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Personal Stereo - Object Lessons (Paperback)
  • Personal Stereo - Object Lessons (Paperback)
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Personal Stereo - Object Lessons (Paperback)

(author)
£9.99
Paperback 152 Pages / Published: 07/09/2017
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Object Lessons is a series of short, beautifully designed books about the hidden lives of ordinary things. When the Sony Walkman debuted in 1979, people were enthralled by the novel experience it offered: immersion in the music of their choice, anytime, anywhere. But the Walkman was also denounced as self-indulgent and antisocial-the quintessential accessory for the "me" generation. In Personal Stereo, Rebecca Tuhus-Dubrow takes us back to the birth of the device, exploring legal battles over credit for its invention, its ambivalent reception in 1980s America, and its lasting effects on social norms and public space. Ranging from postwar Japan to the present, Tuhus-Dubrow tells an illuminating story about our emotional responses to technological change. Object Lessons is published in partnership with an essay series in The Atlantic.

Publisher: Bloomsbury Publishing Plc
ISBN: 9781501322815
Number of pages: 152
Weight: 145 g
Dimensions: 165 x 121 mm


MEDIA REVIEWS
A compelling and expertly researched study of the Sony Walkman. * New Books Network *
An honest & deft entry in [Bloomsbury's] Object Lessons series. * Music Book Review *
In 2017, having music pumped into your ears through headphones while existing in public is a thoroughly normal thing to do. But as Rebecca Tuhus-Dubrow outlines in the delightful Personal Stereo, being able to do so is a relatively recent development ... Her thoughtfulness imbues this chronicle of a once-modern, now-obsolete device with a mindfulness that isn't often seen in writing about technology. * Pitchfork (named one of Pitchfork's favorite books of 2017) *
[A] careful, astute study. * The Wire *
Tuhus-Dubrow illuminates a web of stories connected to the Walkman, her references as ubiquitous as its users ... After finishing Personal Stereo, I found myself wondering about the secret lives of every object around me, as if each device were whispering, "Oh, I am much so more than meets the eye"... Tuhus-Dubrow is a master researcher and synthesizer. It would appear that she has left no Walkman-related stone unturned ... Tuhus-Dubrow [is] an elegant, engaging storyteller who unpacks complex social and political concepts with clarity and panache ... Personal Stereo is a joy to read. * Los Angeles Review of Books *
Personal Stereo is loving, wise, and exuberant, a moving meditation on nostalgia and obsolescence. Rebecca Tuhus-Dubrow writes as beautifully about Georg Simmel and Allan Bloom as she does about Jane Fonda and Metallica. Now I understand why I still own the taxicab-yellow Walkman my grandmother gave me in 1988. * Nathaniel Rich, author of Odds Against Tomorrow *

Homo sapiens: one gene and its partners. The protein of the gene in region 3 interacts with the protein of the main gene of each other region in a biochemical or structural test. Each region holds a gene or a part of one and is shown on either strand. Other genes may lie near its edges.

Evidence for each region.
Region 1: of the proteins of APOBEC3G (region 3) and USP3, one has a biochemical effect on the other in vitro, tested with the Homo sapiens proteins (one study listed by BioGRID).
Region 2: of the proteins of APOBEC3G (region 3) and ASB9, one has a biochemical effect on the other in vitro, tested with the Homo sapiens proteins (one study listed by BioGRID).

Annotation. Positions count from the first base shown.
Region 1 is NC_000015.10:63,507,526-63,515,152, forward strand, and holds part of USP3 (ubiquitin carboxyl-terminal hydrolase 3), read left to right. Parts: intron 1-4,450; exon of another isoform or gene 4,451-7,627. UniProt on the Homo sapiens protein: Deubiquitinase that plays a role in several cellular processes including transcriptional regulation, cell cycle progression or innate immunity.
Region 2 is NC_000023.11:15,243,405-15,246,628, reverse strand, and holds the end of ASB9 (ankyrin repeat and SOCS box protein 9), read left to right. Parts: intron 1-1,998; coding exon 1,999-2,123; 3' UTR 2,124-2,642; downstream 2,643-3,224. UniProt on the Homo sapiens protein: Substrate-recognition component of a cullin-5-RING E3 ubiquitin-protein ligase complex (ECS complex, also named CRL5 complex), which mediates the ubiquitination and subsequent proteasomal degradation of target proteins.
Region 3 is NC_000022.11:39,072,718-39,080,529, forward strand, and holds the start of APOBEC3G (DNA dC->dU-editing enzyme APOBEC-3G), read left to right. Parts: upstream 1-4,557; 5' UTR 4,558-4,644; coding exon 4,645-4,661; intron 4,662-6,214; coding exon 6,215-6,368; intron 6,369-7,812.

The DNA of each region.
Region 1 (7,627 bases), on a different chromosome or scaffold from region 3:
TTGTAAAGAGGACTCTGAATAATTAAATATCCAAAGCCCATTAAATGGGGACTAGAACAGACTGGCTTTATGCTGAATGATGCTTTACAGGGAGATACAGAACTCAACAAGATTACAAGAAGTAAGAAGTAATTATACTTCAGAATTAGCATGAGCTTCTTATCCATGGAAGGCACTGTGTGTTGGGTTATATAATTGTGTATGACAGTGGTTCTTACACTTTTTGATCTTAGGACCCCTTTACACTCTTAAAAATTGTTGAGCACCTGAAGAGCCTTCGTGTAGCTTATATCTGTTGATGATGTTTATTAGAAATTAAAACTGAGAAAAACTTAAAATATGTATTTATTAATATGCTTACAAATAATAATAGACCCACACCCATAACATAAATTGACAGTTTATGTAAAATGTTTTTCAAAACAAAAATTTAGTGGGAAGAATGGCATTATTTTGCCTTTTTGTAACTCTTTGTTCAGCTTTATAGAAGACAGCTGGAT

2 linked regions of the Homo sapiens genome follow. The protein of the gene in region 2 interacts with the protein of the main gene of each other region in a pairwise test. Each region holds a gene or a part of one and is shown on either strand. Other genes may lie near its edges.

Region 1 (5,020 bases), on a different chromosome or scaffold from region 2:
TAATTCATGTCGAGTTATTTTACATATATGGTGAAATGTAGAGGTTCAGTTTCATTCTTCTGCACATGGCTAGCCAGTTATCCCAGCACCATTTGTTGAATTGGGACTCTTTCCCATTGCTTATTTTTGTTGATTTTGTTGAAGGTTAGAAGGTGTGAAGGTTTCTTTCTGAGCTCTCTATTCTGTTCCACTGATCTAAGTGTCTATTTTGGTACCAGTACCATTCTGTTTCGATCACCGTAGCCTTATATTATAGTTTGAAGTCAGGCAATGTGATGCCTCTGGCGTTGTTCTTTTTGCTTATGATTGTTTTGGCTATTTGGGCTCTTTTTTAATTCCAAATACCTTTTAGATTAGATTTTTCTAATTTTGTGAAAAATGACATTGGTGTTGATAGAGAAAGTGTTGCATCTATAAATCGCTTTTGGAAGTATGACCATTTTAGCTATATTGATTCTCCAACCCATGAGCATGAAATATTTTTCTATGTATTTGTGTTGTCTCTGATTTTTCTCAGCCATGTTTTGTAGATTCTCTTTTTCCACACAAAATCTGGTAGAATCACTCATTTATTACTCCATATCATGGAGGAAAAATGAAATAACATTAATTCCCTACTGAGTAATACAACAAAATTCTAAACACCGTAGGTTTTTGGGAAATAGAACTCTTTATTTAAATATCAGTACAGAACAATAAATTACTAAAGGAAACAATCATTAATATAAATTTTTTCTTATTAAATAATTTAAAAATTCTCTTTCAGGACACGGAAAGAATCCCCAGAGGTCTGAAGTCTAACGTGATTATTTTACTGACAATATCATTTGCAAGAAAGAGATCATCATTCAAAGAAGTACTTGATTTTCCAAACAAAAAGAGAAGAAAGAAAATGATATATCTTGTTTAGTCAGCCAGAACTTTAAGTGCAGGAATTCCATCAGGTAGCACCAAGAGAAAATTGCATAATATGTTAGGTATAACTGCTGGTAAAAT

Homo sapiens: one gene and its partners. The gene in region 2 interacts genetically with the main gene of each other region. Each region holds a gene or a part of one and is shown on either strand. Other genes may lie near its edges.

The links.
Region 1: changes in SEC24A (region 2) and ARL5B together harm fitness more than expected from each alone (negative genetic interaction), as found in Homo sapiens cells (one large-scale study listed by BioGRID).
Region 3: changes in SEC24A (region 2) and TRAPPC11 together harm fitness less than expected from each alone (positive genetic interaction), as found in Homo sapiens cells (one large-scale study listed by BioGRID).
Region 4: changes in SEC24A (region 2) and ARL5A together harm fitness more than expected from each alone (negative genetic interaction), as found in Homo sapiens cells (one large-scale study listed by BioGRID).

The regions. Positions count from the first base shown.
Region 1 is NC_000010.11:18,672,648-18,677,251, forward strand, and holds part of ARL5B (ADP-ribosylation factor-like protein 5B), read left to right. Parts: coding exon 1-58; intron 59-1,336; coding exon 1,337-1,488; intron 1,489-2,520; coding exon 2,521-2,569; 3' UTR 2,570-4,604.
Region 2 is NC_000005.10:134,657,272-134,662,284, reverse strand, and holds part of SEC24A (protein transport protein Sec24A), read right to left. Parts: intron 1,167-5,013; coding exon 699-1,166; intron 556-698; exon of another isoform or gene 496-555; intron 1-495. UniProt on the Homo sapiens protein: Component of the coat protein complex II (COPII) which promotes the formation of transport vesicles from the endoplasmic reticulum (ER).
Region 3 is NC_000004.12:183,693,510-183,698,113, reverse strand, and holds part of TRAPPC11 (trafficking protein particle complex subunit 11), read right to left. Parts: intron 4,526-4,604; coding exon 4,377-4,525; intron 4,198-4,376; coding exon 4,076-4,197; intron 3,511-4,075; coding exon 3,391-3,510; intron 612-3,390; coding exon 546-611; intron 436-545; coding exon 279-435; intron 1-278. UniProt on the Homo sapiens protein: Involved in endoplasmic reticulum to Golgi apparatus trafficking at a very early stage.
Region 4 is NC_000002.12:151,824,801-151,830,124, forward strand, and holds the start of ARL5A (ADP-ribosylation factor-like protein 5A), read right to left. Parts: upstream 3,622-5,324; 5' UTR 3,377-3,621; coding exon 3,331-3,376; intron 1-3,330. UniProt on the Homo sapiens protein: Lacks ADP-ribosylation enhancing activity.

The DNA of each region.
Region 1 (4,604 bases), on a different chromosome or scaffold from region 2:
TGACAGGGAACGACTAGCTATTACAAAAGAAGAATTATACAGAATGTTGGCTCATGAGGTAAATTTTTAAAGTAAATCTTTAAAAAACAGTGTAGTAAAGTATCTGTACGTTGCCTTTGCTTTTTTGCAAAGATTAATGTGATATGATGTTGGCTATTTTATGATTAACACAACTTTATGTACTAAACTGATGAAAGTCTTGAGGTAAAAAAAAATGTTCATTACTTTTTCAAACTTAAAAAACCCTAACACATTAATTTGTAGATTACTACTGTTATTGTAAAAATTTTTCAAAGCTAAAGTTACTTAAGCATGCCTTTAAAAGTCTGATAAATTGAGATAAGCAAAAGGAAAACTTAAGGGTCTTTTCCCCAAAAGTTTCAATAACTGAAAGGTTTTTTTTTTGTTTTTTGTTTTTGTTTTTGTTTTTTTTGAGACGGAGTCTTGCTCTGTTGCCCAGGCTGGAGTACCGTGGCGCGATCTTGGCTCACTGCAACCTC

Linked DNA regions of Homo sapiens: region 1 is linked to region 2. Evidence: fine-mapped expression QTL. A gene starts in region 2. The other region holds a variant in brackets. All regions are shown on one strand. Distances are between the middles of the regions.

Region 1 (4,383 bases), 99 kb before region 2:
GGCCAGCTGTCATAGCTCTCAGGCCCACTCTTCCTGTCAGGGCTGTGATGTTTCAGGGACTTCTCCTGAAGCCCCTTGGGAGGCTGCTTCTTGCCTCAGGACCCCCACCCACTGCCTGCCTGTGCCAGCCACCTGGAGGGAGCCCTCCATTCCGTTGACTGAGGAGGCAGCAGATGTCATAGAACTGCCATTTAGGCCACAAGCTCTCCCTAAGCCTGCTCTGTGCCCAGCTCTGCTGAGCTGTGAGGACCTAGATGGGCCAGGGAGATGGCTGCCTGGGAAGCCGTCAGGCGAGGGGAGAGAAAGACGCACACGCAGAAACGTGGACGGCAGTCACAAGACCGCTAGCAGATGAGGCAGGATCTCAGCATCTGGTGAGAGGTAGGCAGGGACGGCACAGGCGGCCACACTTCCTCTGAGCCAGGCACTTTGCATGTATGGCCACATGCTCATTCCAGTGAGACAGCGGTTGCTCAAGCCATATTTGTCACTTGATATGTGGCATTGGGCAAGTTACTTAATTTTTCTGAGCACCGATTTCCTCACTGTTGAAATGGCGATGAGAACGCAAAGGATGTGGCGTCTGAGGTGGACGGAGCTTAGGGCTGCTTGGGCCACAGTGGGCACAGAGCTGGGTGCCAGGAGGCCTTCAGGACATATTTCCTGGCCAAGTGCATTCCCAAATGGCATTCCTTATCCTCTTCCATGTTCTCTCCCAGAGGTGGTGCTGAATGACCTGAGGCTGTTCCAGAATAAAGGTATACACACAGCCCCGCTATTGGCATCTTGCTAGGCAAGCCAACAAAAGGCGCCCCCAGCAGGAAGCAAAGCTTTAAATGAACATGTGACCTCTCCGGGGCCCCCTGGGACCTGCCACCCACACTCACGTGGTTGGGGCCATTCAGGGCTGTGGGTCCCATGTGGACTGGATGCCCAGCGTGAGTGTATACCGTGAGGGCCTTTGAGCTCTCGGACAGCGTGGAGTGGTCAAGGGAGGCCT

Rebecca Tuhus-Dubrow's affectionate history traces the Walkman out of an electronics workshop in bombed-out postwar Tokyo to global icon of solitary, un-networked bliss. * Sasha Issenberg, author of The Sushi Economy *
Personal Stereo explores the development of the Walkman, its impact on our culture, and its legacy, not only highlighting its time as a status symbol but discussing its surprising resurgence today as part of the analog revolution. Plus Tuhus-Dubrow shares her own personal memories of Walkman ownership, offering a nice intimate touch to a book full of fun pop-culture trivia and anecdotes. Perhaps the best part of Personal Stereo was seeing parallels between reactions to the Walkman and recent complaints about smartphone ownership. (Particularly regarding selfishness and isolation.) Observing these cyclical historical undercurrents, large and small, is both entertaining and engaging. You might have preferred your iPod, but there's no doubt the Walkman was worthy of a tribute and brief history like this. * San Francisco Book Review *
Tuhus-Dubrow's valuable historical and pop cultural analysis provides a genuine yet evenhanded portrait of all that has been loved and lost in the way the personal stereo has impacted public spaces and social communication. Personal Stereo is a clear-eyed study on the way this technology continues to disrupt, for better and for worse. * PopMatters *
A fascinating and informative, yet also nostalgic, look at the rise and fall of the personal stereo ... The author has worked hard to make this book readable, accessible and thorough in its enquiry ... Tuhus-Dubrow manages to keep the feel of the book light and engaging. It has enough information in to feel academically researched, yet is written in an easily accessible fashion ... Although I enjoyed the final 'Nostalgia' section, I think anybody with an interest in design, business, technology, or social and cultural history, will find the first section, 'Novelty', an interesting delve into the development of Sony as a company, its founders, and its famous Walkman. Five stars. * The Bookbag *
Personal Stereo accomplishes a lot in the short time it takes to read. It reminds readers (or informs them) of just how revolutionary the Walkman experience was, and how much it anticipated today's conversations about technology and personal space. * The Current *

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